From Maori to Inuktitut: how a therapy game is helping Indigenous youth
Fantasy game offers mental health support in Nunavut
In isolated or remote places, mental health support can be difficult to find. That's why the University of Auckland designed SPARX, an online therapy tool, to help Maori youth in New Zealand deal with depression or anxiety.
SPARX was shown to be an effective tool for mental health, and here in Canada that caught the attention of Yvonne Bohr. She's an associate professor of clinical developmental psychology at York University and a member of the LaMarsh Centre for Child and Youth Research at York.
At the time Yvonne was part of a team of researchers helping the government of Nunavut find similar technology-based mental health tools for youth. "SPARX seemed to be well suited to the Nunavut context because it had been designed for Indigenous youth." Bohr said, in an interview with Spark host Nora Young.
Eventually Bohr became the principal investigator for a new project that's been underway for many years to create a Canadian version of the game. The project is called Making I-SPARX Fly in Nunavut. The 'I' stands for Inuit.
The original SPARX is a fantasy game that takes players through seven levels of problem solving. A narrator takes the player's avatar through the various levels. "The game is about reclaiming culture and that can be helpful in addressing feelings of depression and anxiety," Bohr said.
The computer game helps teach players to use cognitive behavioural therapy (CBT) strategies to improve mental health. CBT has been shown to be effective in treating mild and moderate depression."The idea is to look at what kinds of negative thoughts might provoke your negative feelings," Bohr said.
For the I-SPARX project Bohr's team has been committed to using a community-directed research approach. The I-SPARX team has worked alongside Inuit youth, elders and developers in Nunavut to create the new version of the game. "We're really interested in having the communities themselves make decisions about what they want out of it"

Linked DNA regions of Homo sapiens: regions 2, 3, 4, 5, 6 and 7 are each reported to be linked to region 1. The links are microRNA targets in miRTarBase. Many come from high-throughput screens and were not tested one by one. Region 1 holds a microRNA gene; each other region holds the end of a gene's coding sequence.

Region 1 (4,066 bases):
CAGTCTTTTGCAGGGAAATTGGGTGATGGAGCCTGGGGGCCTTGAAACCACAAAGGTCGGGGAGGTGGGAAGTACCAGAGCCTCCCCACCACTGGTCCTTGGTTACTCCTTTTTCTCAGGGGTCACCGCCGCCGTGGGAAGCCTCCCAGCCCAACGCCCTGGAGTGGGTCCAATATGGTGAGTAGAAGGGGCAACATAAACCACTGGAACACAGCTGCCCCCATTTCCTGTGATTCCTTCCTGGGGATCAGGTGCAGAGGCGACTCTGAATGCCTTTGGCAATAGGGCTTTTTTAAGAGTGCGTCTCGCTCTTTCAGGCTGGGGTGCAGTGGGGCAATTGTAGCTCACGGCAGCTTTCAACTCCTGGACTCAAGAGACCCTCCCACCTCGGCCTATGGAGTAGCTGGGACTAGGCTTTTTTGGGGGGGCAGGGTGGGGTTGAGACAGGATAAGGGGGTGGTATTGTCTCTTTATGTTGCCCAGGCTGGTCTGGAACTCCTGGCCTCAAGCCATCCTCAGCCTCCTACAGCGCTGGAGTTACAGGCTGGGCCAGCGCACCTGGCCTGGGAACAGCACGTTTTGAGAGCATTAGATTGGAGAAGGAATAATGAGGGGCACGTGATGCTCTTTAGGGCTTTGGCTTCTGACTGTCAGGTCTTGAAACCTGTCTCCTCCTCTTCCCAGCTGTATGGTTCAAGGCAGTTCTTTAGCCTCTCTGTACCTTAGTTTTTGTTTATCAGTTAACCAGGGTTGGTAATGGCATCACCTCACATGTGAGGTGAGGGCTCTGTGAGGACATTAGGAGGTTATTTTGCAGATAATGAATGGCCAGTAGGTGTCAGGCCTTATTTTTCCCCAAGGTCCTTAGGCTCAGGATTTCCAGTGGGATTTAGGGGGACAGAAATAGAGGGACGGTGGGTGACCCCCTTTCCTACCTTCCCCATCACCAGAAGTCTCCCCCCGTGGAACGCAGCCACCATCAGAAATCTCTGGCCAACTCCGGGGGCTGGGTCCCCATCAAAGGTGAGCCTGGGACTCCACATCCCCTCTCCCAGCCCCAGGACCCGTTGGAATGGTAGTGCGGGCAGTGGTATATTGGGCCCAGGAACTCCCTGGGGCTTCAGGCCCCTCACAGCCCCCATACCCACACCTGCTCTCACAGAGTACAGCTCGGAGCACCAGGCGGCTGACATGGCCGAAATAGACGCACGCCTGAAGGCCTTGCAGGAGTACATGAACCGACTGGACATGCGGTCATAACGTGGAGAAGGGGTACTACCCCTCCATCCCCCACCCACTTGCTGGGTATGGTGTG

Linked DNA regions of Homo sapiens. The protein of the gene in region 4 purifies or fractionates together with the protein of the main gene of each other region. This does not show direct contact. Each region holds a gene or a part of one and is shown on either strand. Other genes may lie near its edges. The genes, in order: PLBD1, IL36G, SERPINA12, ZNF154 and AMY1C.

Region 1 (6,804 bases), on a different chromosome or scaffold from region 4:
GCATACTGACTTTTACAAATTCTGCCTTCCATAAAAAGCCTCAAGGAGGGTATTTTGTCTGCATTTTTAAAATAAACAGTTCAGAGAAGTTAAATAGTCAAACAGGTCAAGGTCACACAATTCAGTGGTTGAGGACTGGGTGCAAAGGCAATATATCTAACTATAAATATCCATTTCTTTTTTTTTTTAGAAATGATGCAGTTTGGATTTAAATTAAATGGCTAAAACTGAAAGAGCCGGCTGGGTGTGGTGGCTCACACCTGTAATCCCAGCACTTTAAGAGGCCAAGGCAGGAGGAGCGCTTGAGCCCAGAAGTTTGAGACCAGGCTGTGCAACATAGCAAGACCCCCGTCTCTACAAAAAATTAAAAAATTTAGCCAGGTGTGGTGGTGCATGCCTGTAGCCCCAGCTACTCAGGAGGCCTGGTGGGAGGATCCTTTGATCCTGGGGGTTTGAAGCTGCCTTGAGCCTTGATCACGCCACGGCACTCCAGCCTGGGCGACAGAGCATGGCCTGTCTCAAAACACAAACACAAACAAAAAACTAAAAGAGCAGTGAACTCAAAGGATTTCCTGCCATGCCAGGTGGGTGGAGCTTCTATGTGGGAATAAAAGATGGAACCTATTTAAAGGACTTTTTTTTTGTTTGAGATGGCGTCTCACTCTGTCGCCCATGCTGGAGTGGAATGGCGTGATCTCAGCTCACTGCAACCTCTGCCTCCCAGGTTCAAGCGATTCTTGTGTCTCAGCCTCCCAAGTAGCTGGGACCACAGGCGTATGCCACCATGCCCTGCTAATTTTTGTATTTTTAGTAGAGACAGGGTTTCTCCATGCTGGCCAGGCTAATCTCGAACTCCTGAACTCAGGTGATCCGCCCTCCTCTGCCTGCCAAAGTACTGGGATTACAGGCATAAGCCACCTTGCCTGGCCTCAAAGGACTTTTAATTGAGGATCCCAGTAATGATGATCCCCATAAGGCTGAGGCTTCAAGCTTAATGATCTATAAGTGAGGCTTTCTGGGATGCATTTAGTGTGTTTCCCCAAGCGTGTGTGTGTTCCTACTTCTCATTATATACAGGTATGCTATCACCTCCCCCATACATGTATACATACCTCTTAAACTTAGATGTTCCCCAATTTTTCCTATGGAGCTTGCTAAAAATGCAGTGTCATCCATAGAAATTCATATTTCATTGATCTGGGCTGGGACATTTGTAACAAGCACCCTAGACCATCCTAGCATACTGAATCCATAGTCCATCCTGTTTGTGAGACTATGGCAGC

Bohr said the game has already been reskinned, so the visuals are done. "Our youth are very excited to see their ideas on the screen. So what used to be a New Zealand context is now Arctic and it's really exciting for us and it's really beautiful."
They're now working on the audio tracks because the narrator still has a New Zealand accent, Bohr said. Some of the youth in Nunavut will be giving their voices to that part of the project. It will also be translated so the voices will be in English and Inuktitut to start.
She hopes that by the end of the summer they will be rolling out the game in communities in Nunavut with the help of the youth leaders there. There's also talk about designing a whole new game.
"Youth have many ideas for new concepts and really integrating Inuit cultural symbols and concepts into a new game," Bohr said, "and there are many other things we could do to boost mental health and wellness so we're really excited by that."